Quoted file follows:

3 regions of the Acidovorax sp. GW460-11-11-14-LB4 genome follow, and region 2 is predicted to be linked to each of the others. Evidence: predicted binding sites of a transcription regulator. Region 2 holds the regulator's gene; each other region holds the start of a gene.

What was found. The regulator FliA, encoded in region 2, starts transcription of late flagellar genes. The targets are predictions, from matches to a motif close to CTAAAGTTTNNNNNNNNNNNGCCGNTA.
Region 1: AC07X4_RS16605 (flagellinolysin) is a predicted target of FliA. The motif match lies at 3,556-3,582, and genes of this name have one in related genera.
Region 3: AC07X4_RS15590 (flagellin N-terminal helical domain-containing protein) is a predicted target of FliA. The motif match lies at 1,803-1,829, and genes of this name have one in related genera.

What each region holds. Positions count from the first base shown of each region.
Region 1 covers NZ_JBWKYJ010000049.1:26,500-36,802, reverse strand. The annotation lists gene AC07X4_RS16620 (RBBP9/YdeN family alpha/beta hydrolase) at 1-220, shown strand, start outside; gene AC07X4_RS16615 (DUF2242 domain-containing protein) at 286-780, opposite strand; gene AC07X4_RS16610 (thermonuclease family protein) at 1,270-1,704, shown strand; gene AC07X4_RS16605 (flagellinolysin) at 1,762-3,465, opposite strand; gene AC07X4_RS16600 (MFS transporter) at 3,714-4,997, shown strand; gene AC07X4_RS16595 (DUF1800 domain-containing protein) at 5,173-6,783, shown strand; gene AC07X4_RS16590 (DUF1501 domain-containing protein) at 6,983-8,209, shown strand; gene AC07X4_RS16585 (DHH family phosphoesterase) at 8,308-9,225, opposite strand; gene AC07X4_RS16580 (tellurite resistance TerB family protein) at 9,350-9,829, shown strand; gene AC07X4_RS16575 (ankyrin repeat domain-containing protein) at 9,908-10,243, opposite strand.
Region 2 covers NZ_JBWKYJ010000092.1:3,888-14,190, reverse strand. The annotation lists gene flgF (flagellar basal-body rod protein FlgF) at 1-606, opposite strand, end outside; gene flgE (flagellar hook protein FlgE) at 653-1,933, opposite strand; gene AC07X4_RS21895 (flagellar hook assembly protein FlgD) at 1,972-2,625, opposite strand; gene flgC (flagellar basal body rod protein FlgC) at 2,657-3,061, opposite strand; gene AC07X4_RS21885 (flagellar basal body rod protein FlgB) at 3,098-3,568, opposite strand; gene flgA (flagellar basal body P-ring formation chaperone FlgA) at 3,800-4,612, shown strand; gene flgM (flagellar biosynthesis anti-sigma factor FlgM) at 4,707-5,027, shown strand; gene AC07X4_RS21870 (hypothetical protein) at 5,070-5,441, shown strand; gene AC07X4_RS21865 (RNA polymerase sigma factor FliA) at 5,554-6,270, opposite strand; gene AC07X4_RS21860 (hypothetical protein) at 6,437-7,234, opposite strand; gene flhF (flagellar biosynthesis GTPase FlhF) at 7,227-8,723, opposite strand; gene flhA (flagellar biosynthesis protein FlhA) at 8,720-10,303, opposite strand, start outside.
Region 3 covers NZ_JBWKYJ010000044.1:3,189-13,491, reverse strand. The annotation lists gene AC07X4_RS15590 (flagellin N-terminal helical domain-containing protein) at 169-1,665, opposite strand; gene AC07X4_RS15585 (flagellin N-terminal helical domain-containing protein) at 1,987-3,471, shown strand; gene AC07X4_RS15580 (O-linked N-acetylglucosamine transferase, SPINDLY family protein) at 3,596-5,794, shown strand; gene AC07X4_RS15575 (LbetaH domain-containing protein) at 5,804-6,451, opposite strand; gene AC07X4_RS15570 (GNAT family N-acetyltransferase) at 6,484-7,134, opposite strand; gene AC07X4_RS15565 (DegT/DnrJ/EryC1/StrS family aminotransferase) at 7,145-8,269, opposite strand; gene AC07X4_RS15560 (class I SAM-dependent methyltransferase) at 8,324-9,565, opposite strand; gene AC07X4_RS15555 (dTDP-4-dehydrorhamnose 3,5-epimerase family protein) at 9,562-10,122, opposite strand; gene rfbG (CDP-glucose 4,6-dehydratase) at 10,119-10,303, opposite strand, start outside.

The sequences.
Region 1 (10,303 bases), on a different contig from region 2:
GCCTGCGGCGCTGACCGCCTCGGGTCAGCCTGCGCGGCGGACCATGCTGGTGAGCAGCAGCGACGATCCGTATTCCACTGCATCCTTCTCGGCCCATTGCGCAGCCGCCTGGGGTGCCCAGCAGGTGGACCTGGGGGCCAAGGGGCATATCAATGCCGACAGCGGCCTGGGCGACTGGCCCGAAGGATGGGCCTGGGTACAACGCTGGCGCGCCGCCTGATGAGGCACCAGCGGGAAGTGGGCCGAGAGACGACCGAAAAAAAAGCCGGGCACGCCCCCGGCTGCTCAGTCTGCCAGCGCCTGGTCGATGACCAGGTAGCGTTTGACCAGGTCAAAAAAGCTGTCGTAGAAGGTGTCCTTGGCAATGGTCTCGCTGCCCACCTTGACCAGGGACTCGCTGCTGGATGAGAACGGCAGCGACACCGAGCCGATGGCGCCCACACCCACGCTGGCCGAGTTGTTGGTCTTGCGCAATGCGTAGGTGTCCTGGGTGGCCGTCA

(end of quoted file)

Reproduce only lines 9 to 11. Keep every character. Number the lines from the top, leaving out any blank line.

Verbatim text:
The sequences.
Region 1 (10,303 bases), on a different contig from region 2:
GCCTGCGGCGCTGACCGCCTCGGGTCAGCCTGCGCGGCGGACCATGCTGGTGAGCAGCAGCGACGATCCGTATTCCACTGCATCCTTCTCGGCCCATTGCGCAGCCGCCTGGGGTGCCCAGCAGGTGGACCTGGGGGCCAAGGGGCATATCAATGCCGACAGCGGCCTGGGCGACTGGCCCGAAGGATGGGCCTGGGTACAACGCTGGCGCGCCGCCTGATGAGGCACCAGCGGGAAGTGGGCCGAGAGACGACCGAAAAAAAAGCCGGGCACGCCCCCGGCTGCTCAGTCTGCCAGCGCCTGGTCGATGACCAGGTAGCGTTTGACCAGGTCAAAAAAGCTGTCGTAGAAGGTGTCCTTGGCAATGGTCTCGCTGCCCACCTTGACCAGGGACTCGCTGCTGGATGAGAACGGCAGCGACACCGAGCCGATGGCGCCCACACCCACGCTGGCCGAGTTGTTGGTCTTGCGCAATGCGTAGGTGTCCTGGGTGGCCGTCA